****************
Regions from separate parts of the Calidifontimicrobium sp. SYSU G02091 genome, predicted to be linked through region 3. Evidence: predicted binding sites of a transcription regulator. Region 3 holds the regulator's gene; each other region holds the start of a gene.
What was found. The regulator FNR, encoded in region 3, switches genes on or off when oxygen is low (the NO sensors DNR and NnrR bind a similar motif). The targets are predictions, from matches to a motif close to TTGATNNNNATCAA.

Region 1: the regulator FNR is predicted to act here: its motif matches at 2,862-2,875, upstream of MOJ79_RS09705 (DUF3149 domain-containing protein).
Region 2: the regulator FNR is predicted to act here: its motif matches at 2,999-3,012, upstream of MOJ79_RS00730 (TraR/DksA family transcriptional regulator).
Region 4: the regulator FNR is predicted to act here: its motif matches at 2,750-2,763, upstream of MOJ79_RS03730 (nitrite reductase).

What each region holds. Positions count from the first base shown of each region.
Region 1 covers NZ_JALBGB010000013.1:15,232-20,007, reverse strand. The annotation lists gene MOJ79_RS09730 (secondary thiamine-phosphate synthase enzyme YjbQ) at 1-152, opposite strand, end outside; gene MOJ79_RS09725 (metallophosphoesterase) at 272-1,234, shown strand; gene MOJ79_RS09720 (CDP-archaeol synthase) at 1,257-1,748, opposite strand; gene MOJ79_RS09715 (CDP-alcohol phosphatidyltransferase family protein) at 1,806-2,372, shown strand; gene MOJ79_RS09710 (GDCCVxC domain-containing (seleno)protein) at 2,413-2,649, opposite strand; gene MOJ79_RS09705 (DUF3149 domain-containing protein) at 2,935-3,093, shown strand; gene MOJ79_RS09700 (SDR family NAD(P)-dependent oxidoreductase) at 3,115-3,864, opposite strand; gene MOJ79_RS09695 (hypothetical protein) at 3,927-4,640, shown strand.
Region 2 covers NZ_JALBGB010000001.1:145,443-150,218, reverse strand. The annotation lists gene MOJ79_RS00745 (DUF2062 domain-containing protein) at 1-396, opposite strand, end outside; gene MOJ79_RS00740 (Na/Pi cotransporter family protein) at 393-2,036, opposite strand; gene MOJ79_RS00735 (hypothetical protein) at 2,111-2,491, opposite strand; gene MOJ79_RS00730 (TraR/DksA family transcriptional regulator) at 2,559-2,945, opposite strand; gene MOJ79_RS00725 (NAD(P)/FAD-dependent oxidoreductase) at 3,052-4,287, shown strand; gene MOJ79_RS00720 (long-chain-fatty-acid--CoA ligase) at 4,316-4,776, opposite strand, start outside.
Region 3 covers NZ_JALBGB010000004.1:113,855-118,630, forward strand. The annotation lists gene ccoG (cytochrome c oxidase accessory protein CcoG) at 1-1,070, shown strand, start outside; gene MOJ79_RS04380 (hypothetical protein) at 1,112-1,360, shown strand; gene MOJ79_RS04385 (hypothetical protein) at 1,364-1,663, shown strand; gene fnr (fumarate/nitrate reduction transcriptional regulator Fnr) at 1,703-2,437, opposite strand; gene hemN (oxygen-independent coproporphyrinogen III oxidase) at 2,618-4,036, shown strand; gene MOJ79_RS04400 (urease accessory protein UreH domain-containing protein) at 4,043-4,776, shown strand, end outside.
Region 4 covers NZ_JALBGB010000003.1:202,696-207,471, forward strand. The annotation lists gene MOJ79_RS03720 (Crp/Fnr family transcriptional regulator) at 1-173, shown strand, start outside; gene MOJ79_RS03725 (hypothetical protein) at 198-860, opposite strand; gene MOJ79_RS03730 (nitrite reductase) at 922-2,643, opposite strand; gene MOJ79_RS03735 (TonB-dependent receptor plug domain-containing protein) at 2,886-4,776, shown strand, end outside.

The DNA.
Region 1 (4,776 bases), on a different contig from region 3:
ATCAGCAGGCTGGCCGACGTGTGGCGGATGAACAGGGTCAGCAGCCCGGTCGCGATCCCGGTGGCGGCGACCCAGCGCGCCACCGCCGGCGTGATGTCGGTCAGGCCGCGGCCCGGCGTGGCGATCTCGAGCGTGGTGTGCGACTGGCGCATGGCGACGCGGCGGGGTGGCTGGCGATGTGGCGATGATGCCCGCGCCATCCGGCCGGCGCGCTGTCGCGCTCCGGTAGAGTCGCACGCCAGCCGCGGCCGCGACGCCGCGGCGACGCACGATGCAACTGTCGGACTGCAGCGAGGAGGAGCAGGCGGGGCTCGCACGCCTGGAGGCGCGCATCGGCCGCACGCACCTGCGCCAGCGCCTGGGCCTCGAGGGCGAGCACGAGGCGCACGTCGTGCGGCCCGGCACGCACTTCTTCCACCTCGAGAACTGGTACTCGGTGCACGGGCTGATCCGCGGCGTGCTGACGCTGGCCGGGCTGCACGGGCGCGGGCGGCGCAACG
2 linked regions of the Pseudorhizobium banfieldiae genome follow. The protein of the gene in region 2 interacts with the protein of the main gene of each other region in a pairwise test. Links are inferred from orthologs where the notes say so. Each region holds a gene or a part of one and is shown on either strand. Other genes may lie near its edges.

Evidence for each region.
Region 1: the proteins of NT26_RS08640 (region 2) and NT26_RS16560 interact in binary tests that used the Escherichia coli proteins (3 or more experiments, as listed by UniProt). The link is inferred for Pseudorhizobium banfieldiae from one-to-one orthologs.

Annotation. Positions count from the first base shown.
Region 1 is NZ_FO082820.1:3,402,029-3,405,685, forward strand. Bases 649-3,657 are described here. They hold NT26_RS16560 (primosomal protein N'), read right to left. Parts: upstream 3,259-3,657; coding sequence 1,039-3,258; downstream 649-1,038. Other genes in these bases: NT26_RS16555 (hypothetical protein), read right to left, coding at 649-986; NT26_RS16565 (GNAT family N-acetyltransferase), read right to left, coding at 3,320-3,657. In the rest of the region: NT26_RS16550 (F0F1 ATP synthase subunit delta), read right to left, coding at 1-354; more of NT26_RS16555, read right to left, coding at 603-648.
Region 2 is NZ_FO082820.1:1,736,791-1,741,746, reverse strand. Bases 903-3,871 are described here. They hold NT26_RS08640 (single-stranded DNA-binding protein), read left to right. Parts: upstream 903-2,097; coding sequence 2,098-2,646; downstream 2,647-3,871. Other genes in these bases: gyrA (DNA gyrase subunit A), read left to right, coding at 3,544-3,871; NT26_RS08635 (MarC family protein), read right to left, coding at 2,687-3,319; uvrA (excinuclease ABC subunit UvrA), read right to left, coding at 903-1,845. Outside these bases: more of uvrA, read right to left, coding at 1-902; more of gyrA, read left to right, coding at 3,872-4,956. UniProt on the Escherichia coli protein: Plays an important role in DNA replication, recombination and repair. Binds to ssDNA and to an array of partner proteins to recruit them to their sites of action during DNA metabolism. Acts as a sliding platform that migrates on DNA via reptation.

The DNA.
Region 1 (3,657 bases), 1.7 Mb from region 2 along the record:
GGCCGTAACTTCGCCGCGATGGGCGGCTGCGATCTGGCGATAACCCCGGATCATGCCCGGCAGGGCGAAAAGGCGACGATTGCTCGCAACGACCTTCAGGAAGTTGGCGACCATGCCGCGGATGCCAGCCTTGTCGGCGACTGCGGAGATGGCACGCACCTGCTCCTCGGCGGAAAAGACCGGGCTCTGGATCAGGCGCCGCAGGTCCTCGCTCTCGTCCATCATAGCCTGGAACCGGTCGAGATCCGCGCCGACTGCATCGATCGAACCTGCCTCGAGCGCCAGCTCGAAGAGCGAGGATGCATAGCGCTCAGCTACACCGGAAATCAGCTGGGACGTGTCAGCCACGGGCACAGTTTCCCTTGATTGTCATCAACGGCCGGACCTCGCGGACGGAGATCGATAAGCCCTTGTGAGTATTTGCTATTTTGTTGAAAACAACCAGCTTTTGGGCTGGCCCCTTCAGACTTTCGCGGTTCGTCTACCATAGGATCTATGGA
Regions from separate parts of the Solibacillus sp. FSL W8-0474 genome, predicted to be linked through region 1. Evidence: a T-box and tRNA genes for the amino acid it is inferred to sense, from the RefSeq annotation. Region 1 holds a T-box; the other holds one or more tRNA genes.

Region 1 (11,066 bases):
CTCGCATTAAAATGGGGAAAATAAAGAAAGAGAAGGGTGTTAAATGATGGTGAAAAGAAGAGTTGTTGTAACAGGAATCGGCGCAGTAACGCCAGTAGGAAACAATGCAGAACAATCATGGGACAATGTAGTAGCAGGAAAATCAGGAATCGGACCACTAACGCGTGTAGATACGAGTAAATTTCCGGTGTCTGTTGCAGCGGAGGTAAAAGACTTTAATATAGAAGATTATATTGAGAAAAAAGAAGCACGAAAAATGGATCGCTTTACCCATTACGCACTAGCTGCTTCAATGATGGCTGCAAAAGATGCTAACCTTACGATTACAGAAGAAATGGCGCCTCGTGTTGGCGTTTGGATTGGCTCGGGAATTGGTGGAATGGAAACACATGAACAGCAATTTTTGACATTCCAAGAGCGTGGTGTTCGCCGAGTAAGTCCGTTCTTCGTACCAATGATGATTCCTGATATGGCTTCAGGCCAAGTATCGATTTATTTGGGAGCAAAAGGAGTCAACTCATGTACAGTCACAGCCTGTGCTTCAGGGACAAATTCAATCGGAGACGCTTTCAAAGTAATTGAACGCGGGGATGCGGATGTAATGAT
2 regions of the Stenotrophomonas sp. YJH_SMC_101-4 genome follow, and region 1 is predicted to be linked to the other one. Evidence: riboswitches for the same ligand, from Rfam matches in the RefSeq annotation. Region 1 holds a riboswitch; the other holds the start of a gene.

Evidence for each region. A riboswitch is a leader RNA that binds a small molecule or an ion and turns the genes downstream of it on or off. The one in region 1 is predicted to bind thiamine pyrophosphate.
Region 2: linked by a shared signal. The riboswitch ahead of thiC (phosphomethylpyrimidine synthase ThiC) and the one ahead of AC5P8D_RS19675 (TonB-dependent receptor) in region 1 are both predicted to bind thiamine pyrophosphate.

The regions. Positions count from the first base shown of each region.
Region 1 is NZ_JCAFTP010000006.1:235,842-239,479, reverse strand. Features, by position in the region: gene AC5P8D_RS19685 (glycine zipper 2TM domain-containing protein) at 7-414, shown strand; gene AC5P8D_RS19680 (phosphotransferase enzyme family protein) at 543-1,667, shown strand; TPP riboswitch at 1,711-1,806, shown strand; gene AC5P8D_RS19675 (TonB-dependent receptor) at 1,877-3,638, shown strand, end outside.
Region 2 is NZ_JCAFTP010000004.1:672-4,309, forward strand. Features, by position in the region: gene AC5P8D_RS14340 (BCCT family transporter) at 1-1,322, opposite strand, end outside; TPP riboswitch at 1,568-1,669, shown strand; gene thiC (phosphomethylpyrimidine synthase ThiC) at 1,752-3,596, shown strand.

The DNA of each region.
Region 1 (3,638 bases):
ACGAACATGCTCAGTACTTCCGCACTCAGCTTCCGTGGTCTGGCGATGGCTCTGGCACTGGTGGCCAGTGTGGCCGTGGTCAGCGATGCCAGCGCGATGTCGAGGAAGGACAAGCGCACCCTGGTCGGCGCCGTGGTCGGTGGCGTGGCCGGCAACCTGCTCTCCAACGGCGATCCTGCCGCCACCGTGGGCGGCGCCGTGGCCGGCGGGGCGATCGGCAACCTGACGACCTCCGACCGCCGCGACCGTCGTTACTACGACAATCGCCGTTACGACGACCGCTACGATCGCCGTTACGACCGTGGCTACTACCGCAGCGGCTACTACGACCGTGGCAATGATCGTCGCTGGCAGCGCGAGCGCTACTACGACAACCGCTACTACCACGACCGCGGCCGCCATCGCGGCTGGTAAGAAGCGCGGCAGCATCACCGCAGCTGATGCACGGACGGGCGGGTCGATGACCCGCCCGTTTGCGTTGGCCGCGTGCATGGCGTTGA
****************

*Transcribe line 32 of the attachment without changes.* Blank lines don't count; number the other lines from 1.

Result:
The DNA of each region.